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Sportscasting | Pure Sports

While they may seem secondary to the action on the court or field, announcers and broadcasters play a major role in a fan’s experience. While guys like Booger McFarland can find themselves in the spotlight for the wrong reasons, not every ESPN talking head becomes a target of criticism. Everyone, for example, loved to see Stuart Scott behind the SportsCenter desk.

Scott, however, is no longer working at ESPN or appearing on television. The beloved anchor tragically died in 2015 after battling cancer.

Stuart Scott’s road to ESPN

In the world of sports, very few athletes simply arrive in the pros as fully-formed stars; most ply their trade in college, the minor leagues, or other stops along the way. Similarly, Stuart Scott didn’t start his career at ESPN.

After high school, Scott headed to the University of Carolina. Ever the sports-lover, he played for the club football team and worked at the school radio station before graduating with a degree in speech communication. Armed with his college diploma, he landed a job at WPDE-TV in Florence, South Carolina; according to an ESPN feature after his death, that was where Scott came up with his iconic, “as cool as the other side of the pillow.”

Scott then moved further south, taking a job at WESH, Orlando, Florida’s local NBC affiliate. There, he started making connections at ESPN—he met producer Gus Ramsey and crossed paths with Chris Berman—and eventually got the call to join the network.

Scott started out on ESPN2, appearing in “SportsSmash” segments in the larger SportsNight program. From there, his star just kept rising.

Becoming an iconic ‘SportsCenter’ anchor

While Stuart Scott took over as the host of SportsNight after Keith Olberman moved to SportsCenter, it looked like that was as far as he would go. On one morning in 1997, everything changed.

“Scott figured ESPN executives kept him on the Deuce for one reason: They thought he was a mere catchphrase guy,” Brian Curtis explained on The Ringer. “In August 1997, Scott got a chance to prove them wrong when he was paired with Rich Eisen on SportsCenter’s 2 AM edition.”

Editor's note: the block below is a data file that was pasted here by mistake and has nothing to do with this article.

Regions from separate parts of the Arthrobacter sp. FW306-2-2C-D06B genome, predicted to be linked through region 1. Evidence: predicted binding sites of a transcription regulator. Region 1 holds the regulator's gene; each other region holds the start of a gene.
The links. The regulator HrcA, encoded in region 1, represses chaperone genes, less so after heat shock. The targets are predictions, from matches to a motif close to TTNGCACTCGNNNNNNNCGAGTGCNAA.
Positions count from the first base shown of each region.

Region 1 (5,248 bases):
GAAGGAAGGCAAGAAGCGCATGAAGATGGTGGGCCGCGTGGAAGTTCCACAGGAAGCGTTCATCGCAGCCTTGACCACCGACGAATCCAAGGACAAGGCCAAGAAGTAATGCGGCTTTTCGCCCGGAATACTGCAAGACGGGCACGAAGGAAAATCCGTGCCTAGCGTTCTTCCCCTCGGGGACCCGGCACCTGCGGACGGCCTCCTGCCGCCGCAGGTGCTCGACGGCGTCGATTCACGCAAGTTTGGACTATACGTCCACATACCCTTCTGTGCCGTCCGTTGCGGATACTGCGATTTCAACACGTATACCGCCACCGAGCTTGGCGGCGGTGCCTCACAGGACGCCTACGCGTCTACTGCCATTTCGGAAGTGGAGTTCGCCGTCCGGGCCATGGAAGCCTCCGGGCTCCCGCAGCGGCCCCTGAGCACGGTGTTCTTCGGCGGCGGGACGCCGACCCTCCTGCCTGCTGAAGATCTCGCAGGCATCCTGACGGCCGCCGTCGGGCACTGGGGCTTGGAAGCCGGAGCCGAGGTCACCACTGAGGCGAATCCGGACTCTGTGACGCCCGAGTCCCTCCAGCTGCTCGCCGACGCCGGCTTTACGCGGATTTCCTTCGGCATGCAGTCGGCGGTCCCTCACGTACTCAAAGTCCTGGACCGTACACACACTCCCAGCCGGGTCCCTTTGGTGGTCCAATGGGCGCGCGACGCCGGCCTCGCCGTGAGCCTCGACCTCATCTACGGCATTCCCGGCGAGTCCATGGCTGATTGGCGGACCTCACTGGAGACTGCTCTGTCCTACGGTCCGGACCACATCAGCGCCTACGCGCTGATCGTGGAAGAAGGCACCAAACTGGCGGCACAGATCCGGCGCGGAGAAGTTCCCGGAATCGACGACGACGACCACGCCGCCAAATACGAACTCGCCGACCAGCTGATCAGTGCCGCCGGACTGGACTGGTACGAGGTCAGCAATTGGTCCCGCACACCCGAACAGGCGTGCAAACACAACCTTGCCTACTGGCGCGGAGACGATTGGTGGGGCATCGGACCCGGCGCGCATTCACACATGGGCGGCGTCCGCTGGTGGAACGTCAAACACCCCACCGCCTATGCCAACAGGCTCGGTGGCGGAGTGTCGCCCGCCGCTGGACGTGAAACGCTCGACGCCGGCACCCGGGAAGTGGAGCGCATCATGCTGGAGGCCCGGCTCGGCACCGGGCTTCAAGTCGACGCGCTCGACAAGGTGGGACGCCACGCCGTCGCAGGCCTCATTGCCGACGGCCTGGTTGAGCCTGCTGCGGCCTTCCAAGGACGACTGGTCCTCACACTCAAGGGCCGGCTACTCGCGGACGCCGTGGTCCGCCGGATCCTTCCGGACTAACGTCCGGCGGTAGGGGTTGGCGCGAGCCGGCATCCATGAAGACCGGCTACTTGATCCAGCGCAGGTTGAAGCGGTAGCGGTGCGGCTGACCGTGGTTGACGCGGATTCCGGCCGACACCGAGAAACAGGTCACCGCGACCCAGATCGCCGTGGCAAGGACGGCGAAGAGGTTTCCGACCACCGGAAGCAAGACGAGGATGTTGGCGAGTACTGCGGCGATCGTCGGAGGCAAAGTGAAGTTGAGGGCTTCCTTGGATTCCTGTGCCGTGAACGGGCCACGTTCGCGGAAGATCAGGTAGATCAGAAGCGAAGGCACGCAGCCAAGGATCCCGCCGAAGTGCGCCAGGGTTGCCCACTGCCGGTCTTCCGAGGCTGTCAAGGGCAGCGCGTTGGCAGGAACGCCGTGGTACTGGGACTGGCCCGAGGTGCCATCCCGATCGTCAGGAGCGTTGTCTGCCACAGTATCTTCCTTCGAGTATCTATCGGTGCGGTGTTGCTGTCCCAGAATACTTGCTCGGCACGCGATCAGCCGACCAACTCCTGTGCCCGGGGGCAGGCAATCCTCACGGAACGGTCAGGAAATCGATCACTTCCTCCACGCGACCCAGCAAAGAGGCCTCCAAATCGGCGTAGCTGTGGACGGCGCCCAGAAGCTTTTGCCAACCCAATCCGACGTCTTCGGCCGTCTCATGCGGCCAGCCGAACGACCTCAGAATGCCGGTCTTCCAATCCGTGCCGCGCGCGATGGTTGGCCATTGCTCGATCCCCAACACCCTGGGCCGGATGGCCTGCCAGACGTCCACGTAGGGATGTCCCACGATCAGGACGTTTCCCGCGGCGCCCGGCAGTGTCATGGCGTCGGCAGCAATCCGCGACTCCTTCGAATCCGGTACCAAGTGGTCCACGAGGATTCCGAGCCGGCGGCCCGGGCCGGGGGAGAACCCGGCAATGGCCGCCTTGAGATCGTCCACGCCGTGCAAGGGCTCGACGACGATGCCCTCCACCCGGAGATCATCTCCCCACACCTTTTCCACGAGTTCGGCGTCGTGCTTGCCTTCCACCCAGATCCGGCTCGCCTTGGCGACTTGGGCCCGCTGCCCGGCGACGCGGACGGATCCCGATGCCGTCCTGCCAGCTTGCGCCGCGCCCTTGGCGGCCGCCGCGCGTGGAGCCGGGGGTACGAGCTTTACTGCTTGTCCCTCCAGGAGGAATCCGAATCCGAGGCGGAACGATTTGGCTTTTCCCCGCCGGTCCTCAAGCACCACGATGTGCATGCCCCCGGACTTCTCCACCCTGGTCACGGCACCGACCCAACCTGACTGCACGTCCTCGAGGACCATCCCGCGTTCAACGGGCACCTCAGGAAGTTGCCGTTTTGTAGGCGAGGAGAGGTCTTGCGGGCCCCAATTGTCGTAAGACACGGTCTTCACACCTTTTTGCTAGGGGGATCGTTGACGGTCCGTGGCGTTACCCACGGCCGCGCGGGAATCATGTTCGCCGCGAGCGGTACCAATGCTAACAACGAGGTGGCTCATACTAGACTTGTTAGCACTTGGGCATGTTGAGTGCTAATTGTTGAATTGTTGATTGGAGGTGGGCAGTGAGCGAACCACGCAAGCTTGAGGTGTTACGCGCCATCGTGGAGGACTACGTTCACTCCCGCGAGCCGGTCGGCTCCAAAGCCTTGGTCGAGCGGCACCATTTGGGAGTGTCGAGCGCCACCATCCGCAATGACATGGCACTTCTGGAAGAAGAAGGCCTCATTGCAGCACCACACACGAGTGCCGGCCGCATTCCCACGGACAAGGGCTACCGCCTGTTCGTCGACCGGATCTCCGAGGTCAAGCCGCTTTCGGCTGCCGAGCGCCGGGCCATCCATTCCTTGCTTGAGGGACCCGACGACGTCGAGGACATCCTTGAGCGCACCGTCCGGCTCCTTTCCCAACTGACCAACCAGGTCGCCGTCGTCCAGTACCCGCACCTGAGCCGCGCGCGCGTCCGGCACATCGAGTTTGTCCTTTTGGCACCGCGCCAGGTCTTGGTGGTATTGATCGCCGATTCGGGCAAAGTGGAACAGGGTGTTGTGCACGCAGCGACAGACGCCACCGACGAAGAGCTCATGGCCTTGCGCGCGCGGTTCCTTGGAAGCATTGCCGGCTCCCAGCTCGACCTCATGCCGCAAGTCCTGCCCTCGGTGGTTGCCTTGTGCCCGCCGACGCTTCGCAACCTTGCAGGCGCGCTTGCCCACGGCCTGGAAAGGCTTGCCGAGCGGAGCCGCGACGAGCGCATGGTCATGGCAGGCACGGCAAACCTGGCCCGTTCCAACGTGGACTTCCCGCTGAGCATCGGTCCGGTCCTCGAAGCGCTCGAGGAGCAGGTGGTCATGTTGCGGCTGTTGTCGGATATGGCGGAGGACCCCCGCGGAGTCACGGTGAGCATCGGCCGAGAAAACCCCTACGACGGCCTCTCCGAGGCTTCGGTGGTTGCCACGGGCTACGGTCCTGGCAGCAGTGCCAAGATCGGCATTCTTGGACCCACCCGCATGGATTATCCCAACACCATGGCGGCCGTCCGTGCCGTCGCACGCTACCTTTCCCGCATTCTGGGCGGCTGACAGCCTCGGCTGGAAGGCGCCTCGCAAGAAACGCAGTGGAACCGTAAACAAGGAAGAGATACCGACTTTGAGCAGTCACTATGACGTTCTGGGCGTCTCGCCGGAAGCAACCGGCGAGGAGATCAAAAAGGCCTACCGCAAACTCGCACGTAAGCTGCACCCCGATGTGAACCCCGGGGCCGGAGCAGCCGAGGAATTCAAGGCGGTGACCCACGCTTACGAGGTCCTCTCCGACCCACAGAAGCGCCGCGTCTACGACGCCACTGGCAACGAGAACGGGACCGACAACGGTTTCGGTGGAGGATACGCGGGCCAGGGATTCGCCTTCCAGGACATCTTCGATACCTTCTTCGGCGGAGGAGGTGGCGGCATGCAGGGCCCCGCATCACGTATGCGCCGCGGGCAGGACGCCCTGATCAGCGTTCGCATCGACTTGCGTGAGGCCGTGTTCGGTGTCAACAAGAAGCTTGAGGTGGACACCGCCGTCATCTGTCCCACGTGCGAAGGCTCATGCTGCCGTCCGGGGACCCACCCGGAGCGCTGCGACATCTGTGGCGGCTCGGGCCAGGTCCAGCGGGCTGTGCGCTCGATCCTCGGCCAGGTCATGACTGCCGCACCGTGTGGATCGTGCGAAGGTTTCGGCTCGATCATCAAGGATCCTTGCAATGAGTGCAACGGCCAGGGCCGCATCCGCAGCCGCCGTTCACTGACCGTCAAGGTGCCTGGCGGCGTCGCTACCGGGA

While anchoring the early morning SportsCenter could be a slog, it came with a major perk: that episode would keep running through the morning. That meant a generation of sports fans grew up listening to Scott; his “Boo-Yahs” and “Hallah” became the soundtrack of getting up and preparing for school.

“Mid- to late ’90s, I’m in high school,” Michael Smith, who went on to work at ESPN and host SportsCenter, told Curtis. “When you see somebody that looks and sounds a lot like you, or a lot like the people you know and look up to, the message is not just: You can do this. The message is: You can do this in your authentic way and be yourself.”

The tragic death of Stuart Scott


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After making a name for himself on SportsCenter, Stuart Scott did just about everything possible on ESPN. While he covered the NBA Finals, hosted game shows, and became a part of the sports landscape, his career would come to a tragic end.

In 2007, Scott needed to have his appendix removed; after the procedure, doctors discovered that he had cancer. Despite numerous surgeries and rounds of chemotherapy, though, the iconic anchor didn’t quit. He kept hitting the gym and, more visibly, appearing on television.

In July 2014, Scott received the Jimmy V Perseverance Award at the ESPYs, in honor of his fight against cancer. In a moment reminiscent of the NC State coach’s iconic speech, the SportsCenter anchor told the world, “When you die, it does not mean that you lose to cancer. You beat cancer by how you live, why you live, and in the manner in which you live.”

On January 4, 2015, Scott died at age 49. His legacy, however, lives on with sports fans everywhere.